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A Penn study last semester found that 87 percent of students surveyed do not interact with security guards in any way.

To Wharton senior Shreya Zaveri, the security guard at her dorm in Kings Court College House was not only there for her protection. She was also a friend.

Her friendship with the security guard led her to wonder about the interactions between other students and staff at Penn. She decided to pursue this interest through her “Industrial Relations and Human Resource Management”course project last semester and found that her interactions with staff were the exception, not the norm.

“Learning more about [Penn staff] really brought home for me that we don’t know enough about the people who work beside us,” Zaveri said.

The security guard who was the inspiration for the project expressed conflicting feelings about her interactions with students.

“When the students graduate, I cry. I love them like my own kids,” a Kings Court College House security guard said in the group’s report. “But honestly … some of them never even say hello.”

The study found that 87 percent of students do not interact with the security guards in any way. In addition, the study found that only eightpercent of students say “hello” to security guards and only onepercent of all students say “thank you.”

“We’re all very busy people,” Wharton senior Hari Joy, another member of the Management 104 team, said. “We aren’t trying to say that Penn students are unappreciative, but in my personal experience we could do more.”

Most students in the study seemed to view their interactions with staff as better, or more personal than the data showed.

The study primarily focused on the interactions between students living in on campus dorms and Allied Barton Security Guards and found that the quality of the interactions decreased depending on the general age of students. For example, the group found thatfreshmen living in Kings Court College House engaged in significantly more interactions with students and security guards than those living in Rodin College House, which houses only upperclassmen.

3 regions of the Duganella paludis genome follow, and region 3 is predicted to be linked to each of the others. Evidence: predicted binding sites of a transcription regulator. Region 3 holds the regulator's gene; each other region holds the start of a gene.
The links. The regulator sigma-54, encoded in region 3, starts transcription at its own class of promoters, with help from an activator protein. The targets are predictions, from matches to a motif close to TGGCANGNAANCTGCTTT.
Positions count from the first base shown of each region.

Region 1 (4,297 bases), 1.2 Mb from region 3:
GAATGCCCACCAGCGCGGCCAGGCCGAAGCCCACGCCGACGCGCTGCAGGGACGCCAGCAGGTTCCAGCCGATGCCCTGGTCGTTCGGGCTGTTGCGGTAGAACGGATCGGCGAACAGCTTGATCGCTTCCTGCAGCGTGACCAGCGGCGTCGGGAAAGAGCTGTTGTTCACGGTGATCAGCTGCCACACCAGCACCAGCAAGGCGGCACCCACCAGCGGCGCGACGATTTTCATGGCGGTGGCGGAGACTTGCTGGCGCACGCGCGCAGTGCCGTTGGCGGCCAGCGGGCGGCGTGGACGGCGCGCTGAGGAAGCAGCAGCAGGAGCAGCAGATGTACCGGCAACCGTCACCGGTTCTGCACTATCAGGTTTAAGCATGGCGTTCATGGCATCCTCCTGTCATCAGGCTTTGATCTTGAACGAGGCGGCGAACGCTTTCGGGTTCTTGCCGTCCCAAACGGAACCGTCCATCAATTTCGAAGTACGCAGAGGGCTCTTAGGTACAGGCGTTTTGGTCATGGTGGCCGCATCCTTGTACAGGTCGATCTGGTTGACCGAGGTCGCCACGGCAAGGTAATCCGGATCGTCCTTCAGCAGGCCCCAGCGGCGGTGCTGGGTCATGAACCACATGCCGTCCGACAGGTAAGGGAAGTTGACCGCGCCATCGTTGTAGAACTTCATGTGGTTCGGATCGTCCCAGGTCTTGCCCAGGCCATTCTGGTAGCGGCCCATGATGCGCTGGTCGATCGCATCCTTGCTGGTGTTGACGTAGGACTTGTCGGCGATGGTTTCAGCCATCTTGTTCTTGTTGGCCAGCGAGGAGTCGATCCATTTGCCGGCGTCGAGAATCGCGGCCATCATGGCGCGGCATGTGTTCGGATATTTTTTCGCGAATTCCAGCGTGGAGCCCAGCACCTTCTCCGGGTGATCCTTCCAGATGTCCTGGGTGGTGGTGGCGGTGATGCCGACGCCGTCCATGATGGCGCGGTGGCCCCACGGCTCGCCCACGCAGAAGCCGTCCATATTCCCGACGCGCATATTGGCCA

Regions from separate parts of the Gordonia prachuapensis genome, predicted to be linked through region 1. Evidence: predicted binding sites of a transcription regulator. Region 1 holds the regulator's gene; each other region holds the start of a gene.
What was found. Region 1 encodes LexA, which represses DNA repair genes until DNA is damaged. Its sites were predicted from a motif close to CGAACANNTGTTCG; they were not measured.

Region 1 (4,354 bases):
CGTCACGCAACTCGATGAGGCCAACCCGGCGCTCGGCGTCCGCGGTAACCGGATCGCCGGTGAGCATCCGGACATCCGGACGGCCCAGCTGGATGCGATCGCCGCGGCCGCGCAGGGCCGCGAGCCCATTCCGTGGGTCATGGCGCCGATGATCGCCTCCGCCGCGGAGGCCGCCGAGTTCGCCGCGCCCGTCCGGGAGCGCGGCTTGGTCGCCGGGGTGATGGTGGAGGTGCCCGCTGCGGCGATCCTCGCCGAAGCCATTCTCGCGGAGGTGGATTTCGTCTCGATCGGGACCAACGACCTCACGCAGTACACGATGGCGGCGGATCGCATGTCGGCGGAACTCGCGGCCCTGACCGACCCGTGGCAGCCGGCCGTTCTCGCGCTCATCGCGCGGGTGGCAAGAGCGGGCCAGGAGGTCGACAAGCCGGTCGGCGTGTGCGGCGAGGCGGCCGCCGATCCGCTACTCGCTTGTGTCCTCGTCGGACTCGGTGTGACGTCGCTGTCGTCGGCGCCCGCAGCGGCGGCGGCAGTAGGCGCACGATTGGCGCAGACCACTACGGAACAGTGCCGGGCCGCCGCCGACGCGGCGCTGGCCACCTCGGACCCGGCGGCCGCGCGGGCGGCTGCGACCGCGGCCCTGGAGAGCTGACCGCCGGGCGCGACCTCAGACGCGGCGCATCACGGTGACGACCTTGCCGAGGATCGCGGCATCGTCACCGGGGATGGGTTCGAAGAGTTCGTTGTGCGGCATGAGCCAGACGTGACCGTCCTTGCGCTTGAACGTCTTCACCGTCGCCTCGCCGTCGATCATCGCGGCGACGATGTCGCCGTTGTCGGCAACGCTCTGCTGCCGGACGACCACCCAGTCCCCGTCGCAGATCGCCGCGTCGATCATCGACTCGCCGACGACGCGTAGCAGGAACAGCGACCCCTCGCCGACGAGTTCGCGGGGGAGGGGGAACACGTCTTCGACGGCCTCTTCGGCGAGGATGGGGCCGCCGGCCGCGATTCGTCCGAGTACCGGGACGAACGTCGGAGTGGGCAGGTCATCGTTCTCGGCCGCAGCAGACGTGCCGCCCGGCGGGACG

Alicia Harrwell, who has worked in the Stouffer College Housing Office for nearly 30 years, also noted that freshman are particularly friendly.

Harrwell said she has grown rather fond of the students that she has helped, particularly when they come in as freshman.

“We have a lot of student contact,” Harrwell said, “The first year students make the most impression, and over the years I still keep in contact with some of them.”

Franklin Riley, the front desk attendant at Houston Hall, agreed that he enjoys working at Penn and seeing a diversity of students.

“It’s a good atmosphere to work in,” he said. “It’s good to see a mixture of race here.”

As a result of the group’s findings, the Management team later decided to create an annual Penn Employee Appreciation Week, which they began last semester. Over 200 students attended the event.

The event occurred the week before Thanksgiving break and encouraged students through an online campaign to learn facts about and give thanks to staff at Penn by posting on social media with the hashtag #PennAppreciates.

“It’s really knowing more about them that helps.” Zaveri said. “This will definitely color people’s interactions by realizing that these are real people.”

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